the public eye. A reporter's job was becoming more and more glamorous and held the
aspirations of a growing number of young. As this occurred, those of education and those
of culture sought out the reporter's field (Hofstadter 189-190).

As newspapers saw a radical change, magazines observed one as well. Previous magazines
received limited audiences and were run by literary men. The new magazines, emerging in
1900 were run by business promoters and reached audiences ranging from 400,000 to
1,000,000. They took a turn away from literature and began writing what greatly resembled
news. These magazines, many of which by accident, began producing muckraking articles. One
of the most significant of these muckraking magazines was McClure's. Others included
Hampton's and Pearson's. Magazines such as Cosmopolitan and Collier's produced some
muckraking articles, but were not muckraking magazines in themselves (Hofstadter 190-191).

McClure's magazine had already built a very reasonably sized circulation through popular
fiction and historical representation. Ida Tarbell, the most popular reporter of the
magazine, investigated Standard Oil originally as a way of honoring this great American
business. However, Tarbell started to discover the unhappiness of the workers. She decided
to research more deeply into the Standard Oil Company. Her research provided her with the
story of a company whose ideas were based on "primary privileges." These primary
privileges allowed the company to operate under special permission, but more importantly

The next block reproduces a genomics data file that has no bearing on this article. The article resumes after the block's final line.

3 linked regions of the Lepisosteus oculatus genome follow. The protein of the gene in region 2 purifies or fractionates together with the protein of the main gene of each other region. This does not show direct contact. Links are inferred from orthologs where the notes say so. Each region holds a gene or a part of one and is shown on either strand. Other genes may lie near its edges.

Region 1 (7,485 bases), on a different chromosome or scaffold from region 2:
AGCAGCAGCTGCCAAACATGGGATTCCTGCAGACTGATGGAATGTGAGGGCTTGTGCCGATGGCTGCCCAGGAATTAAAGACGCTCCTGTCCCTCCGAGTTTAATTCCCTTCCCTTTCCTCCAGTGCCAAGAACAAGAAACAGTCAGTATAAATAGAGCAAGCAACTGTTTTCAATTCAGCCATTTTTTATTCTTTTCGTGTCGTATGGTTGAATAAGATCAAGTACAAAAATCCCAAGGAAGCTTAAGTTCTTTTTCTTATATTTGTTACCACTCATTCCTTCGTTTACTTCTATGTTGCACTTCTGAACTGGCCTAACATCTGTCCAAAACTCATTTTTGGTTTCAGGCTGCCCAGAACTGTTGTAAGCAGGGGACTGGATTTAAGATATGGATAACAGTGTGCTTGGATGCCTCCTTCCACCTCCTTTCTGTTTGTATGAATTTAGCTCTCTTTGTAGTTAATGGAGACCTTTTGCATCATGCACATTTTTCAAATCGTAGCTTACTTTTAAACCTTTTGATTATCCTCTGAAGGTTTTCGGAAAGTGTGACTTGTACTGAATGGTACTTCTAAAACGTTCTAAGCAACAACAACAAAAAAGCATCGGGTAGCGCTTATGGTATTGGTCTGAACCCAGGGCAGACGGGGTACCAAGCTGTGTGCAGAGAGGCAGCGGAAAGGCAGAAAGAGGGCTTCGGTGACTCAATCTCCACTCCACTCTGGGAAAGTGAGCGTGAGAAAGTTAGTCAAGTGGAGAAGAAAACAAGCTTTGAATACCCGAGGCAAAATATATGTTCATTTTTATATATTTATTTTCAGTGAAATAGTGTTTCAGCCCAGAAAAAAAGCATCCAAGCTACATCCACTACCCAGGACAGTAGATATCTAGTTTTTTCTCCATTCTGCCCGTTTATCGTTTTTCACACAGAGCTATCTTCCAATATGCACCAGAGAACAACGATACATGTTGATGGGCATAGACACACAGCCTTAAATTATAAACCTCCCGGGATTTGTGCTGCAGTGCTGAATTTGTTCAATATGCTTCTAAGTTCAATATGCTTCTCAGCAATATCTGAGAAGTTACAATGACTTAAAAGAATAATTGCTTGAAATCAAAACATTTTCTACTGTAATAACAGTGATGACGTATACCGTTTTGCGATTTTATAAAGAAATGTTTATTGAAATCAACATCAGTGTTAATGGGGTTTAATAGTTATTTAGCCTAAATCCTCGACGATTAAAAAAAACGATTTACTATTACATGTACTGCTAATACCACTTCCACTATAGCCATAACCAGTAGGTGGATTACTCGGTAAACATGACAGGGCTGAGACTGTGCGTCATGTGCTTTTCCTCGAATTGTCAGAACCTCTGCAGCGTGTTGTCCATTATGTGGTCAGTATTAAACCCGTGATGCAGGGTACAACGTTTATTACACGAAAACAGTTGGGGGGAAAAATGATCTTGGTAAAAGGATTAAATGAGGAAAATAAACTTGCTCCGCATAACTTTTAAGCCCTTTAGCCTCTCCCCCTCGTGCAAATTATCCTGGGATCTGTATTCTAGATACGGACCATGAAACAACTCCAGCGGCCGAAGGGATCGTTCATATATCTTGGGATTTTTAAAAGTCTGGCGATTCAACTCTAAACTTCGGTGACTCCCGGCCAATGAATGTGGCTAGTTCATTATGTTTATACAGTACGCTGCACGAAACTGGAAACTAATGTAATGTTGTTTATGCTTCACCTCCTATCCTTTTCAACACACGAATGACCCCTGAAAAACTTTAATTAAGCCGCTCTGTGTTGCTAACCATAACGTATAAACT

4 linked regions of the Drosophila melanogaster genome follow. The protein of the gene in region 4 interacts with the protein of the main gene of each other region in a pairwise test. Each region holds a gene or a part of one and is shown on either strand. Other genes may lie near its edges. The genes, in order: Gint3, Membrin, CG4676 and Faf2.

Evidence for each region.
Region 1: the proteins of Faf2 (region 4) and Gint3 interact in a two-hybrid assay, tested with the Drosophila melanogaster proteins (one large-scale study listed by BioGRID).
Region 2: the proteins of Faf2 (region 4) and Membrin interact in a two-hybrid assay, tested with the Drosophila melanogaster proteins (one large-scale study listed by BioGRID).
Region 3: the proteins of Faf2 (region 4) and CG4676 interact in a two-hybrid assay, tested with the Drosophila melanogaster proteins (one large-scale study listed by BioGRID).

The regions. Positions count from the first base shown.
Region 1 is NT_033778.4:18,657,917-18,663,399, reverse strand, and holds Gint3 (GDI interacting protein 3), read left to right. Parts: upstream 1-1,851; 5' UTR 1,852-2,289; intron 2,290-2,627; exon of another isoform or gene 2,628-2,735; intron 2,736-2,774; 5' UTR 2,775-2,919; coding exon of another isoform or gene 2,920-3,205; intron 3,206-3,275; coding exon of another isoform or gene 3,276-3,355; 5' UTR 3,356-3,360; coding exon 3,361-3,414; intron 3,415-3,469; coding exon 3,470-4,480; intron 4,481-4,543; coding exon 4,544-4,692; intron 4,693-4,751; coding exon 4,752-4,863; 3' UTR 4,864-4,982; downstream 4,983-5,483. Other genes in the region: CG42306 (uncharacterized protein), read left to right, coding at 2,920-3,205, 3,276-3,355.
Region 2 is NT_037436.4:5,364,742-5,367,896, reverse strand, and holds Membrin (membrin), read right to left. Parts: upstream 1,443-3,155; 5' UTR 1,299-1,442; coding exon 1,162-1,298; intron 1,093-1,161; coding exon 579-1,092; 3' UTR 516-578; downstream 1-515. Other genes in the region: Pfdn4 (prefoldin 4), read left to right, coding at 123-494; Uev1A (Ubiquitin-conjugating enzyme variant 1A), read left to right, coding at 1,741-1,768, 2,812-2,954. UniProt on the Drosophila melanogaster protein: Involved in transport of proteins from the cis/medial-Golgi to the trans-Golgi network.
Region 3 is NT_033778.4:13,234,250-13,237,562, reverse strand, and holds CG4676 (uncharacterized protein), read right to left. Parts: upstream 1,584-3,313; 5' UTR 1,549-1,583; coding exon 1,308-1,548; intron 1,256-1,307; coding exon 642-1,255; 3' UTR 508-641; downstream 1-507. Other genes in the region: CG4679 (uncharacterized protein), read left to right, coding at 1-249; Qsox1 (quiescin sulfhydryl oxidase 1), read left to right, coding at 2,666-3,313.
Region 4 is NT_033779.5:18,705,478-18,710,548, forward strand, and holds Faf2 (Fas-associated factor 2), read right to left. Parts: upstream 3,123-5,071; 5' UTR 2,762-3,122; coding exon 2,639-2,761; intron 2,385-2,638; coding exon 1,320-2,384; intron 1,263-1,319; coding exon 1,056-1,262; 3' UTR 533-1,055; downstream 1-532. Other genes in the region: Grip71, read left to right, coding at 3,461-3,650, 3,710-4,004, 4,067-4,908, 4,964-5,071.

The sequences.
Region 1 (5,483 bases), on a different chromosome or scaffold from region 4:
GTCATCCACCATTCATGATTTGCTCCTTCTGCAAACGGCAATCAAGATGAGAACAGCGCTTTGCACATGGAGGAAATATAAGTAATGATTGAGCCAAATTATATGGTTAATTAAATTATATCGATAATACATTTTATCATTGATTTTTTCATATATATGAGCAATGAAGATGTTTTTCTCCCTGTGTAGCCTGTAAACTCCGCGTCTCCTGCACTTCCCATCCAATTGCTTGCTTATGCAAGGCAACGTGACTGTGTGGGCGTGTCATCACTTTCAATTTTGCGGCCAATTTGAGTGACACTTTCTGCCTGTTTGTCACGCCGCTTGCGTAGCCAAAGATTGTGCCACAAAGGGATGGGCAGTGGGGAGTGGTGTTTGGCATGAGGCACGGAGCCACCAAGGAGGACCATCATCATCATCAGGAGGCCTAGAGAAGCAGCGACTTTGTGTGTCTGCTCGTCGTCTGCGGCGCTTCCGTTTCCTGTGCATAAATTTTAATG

operate immorally. This investigation was eventually printed in 1902 and is now considered
the work that started the muckraking era (Reiger 121-125).

Besides writing her "History of the Standard Oil Company," Ida Tarbell wrote many other
muckraking works. She followed the Standard Oil Company saga to write two articles on how
the company affected Kansas and two articles on Rockefeller himself. Tarbell eventually
left McClure's magazine because of a disagreement in business policy and formed the
American with other former members of the McClure's staff. During her career at the
American, Tarbell published many articles including "How Chicago is Finding Herself;"
"Hunt for a Money Trust;" "Roosevelt vs. Rockefeller" and "The Mysteries and Cruelties of
the Tariff." In this tariff article, from 1910 to 1911, Tarbell challenged the tariff
legislation. In a series of seven articles she wrote of the strong connection between the
tariff legislation and big business. She also showed that the tariff legislation gave no
protection to the laborer and hinted that it had no concern for the laborer at all (Reiger